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by Peter Bronson
Valley News
May 15, 1970

The critic must approach Joni Mitchell like a small boy visiting Disneyland for the first time - there is so much to see and marvel at, and so many ideas to wonder about. "Ladies of the Canyon" is filled with pictures, images and thoughts that make it both a delight and a puzzle. Some of the songs are exquisite, and you marvel at them; some of them are paradoxical, and you wonder about them.

Miss Mitchell wrote all 12 songs, and her own guitar or piano is the major accompaniment. As she did for her last album, "Clouds," Joni also painted the album cover, and the inside is filled with all the lyrics, in Joni's writing.

Three of the songs are amazingly good; lyrics, voice, melody, instruments tie together perfectly. After hearing "Morning Morgantown, you feel more like you've just seen a Rembrandt than like you've just heard another good song. The high, pealing voice makes "milk trucks making their morning rounds" significant and beautiful.

"Woodstock" is an unusual song, and Joni Mitchell, laying down weird, intriguing sentences as if they were common knowledge, does a better job here than Crosby, Stills, Nash and Young.

"Woodstock" should not be set to rock. Joni says "we are stardust/we are golden," but softens this with "I don't know who I am/but life is for learning."

Then there is the famous "Circle Game," a moving and desperate plea for years past: "We're captive on the carousel of time.../we can only look behind from where we came."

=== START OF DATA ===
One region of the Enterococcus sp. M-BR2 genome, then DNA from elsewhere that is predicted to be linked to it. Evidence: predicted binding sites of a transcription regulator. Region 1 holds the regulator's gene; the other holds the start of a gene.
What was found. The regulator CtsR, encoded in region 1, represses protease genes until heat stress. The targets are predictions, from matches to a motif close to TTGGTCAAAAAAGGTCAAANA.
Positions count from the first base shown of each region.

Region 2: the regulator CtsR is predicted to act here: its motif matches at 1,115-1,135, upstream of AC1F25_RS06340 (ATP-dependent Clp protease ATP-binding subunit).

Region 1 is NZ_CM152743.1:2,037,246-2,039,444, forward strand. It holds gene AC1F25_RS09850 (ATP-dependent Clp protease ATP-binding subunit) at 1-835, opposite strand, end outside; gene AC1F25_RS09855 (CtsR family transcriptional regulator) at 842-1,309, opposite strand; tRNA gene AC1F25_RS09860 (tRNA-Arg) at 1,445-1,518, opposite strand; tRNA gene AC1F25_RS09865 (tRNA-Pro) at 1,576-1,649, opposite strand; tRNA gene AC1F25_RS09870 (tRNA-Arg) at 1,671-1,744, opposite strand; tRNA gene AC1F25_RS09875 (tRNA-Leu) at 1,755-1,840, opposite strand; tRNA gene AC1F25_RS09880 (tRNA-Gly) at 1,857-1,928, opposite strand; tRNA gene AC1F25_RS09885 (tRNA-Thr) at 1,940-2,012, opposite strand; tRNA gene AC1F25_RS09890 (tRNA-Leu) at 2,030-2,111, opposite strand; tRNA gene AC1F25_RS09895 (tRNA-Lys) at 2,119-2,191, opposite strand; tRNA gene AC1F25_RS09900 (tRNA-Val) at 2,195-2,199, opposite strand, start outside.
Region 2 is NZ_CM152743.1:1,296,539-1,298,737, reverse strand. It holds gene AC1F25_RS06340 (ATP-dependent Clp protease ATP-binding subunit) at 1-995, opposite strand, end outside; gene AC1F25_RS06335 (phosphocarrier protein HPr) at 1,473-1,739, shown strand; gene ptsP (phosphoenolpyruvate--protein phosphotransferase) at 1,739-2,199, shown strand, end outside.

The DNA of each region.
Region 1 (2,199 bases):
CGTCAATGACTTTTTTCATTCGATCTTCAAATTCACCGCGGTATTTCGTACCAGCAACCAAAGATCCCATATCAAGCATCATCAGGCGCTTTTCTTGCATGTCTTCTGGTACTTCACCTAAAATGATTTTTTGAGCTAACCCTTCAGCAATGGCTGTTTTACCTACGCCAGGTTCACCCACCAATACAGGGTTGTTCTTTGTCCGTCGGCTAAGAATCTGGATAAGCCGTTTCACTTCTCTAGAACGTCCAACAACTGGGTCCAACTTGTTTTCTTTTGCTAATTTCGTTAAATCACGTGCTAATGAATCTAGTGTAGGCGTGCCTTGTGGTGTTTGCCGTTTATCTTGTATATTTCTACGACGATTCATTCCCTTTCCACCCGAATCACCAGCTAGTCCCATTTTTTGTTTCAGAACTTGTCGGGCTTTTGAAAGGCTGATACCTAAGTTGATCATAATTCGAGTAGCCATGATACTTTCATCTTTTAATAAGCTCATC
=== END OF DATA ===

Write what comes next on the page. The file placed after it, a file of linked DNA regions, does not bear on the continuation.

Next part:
Religious allusions are frequent, and paradoxes are numerous. "Willy is my child, he is my father;" "Or just as one loves more and more/will one love less and less?"

"Big Yellow Taxi" talks about how "They paved paradise and put up a parking lot." The commentary is amusing and makes its point - that "you don't know what you've got till it's gone" - but it is pale beside some of the other masterpieces. Not every song approaches "Circle Game" (although "Ladies of the Canyon" comes close), but not all are supposed to do so.

"Conversation," for example, shuns the mind dazzling images of nature and God, and deals plainly with a girl's comforting a boy who can't figure out his own girlfriend - much more-original than the too-common folk fare of "Don't leave me, I love ya baby, I need ya."

The best songs stand out because they move magically from verse to verse and completely enrapture the listener. The progression from childhood to 16-years-old to an elderly 20 in "Circle Game" is so magnificent that just reading the lyrics is its own art appreciation 'class."

Avoiding the politics and unimaginative complaining that make some folk and rock music seem so plain and pretentious, Joni Mitchell says what everyone knows about flowers, people and time, and says it in words we wish we had been able to think of.

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Added to Library on October 2, 2009. (7016)


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